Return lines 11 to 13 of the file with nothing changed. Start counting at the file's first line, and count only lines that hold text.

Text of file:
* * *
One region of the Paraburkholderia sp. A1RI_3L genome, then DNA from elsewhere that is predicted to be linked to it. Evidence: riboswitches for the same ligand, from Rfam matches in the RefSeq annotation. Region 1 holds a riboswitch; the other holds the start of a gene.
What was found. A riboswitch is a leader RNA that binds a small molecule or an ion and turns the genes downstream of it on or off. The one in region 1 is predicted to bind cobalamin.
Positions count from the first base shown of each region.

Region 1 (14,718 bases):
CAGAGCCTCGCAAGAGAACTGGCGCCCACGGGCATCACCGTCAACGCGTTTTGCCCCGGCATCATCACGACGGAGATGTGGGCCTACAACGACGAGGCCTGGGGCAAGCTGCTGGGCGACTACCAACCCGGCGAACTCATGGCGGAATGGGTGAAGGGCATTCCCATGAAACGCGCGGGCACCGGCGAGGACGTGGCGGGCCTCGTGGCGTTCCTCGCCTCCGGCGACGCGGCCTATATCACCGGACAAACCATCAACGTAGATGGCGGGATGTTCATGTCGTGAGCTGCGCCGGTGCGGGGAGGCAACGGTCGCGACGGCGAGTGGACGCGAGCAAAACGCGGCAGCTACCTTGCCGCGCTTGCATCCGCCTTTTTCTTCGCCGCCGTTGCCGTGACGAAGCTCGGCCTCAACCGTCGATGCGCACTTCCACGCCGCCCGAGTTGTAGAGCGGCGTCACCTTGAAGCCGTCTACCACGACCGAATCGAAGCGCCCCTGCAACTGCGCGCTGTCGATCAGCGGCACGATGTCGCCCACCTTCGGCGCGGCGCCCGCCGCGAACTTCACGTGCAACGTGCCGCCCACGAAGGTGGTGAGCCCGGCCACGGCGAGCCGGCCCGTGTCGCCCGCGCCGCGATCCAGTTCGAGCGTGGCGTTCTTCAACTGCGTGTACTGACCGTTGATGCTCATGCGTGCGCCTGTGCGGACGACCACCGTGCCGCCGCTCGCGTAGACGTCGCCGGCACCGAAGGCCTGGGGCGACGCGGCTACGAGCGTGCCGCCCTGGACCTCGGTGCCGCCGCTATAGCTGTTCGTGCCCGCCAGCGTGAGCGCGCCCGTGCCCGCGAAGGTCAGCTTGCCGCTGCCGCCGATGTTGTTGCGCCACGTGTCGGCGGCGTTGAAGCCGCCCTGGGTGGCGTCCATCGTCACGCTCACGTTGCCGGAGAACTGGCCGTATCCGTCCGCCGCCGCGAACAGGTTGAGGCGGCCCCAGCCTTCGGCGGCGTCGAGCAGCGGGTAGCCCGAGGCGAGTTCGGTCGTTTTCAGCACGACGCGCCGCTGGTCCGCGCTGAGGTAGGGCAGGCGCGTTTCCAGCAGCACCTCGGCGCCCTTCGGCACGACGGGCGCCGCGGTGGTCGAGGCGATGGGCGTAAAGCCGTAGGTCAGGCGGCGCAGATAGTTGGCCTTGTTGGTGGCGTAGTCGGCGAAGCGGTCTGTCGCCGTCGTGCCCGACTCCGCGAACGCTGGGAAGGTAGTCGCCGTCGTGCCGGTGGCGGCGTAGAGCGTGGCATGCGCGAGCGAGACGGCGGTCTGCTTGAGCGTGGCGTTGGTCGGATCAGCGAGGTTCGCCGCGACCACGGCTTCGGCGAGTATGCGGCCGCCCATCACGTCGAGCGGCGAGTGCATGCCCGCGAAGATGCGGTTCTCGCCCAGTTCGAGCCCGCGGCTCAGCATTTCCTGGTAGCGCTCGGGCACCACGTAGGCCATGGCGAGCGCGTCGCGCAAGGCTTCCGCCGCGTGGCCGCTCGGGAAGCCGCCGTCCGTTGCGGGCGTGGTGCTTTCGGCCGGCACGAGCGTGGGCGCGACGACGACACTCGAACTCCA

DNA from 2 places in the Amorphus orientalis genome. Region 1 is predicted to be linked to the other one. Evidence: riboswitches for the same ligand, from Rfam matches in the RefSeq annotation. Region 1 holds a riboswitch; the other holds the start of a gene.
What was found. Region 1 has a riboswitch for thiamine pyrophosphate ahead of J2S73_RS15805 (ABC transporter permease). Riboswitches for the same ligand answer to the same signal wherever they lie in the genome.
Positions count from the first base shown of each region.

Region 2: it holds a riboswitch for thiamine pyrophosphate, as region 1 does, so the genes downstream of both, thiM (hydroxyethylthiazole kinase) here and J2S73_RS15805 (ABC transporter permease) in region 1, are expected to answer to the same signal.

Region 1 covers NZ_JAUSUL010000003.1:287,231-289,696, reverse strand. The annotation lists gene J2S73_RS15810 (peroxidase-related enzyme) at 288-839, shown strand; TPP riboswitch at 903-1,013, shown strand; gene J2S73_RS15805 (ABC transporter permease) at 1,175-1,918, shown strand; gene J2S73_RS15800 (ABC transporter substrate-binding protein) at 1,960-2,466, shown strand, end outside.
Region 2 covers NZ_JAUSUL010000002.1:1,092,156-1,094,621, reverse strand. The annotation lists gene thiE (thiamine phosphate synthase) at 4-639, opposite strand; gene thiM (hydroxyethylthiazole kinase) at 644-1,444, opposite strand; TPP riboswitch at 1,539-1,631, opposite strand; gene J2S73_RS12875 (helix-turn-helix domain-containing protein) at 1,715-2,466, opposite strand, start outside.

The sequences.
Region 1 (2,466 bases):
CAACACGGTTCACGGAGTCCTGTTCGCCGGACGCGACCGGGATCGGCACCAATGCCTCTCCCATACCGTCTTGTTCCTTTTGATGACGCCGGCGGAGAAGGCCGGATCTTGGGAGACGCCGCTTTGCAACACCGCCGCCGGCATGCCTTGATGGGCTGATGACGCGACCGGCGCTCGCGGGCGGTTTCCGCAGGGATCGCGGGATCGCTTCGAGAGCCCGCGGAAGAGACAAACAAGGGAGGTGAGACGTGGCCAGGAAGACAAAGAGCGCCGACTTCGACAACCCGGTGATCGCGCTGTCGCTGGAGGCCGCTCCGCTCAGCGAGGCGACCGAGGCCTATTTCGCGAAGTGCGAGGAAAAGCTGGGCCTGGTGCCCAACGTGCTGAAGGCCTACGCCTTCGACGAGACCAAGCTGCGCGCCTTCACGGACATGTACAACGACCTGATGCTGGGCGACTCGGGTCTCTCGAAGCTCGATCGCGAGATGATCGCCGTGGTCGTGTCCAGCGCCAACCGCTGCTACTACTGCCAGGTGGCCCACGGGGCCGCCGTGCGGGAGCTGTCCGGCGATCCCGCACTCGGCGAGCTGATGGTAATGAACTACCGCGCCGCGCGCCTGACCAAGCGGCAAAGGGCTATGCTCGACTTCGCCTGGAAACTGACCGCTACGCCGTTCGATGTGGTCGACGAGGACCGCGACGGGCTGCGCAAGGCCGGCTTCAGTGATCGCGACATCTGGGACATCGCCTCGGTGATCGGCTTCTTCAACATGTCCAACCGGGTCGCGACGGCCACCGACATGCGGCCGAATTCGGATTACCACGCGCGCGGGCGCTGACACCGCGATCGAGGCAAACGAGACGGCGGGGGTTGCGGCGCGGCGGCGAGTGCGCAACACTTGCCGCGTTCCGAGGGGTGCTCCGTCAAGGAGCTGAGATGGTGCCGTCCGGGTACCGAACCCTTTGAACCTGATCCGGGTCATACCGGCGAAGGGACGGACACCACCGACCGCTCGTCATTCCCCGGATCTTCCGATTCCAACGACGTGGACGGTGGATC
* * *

Region 2 covers NZ_JAUSUL010000002.1:1,092,156-1,094,621, reverse strand. The annotation lists gene thiE (thiamine phosphate synthase) at 4-639, opposite strand; gene thiM (hydroxyethylthiazole kinase) at 644-1,444, opposite strand; TPP riboswitch at 1,539-1,631, opposite strand; gene J2S73_RS12875 (helix-turn-helix domain-containing protein) at 1,715-2,466, opposite strand, start outside.

The sequences.
Region 1 (2,466 bases):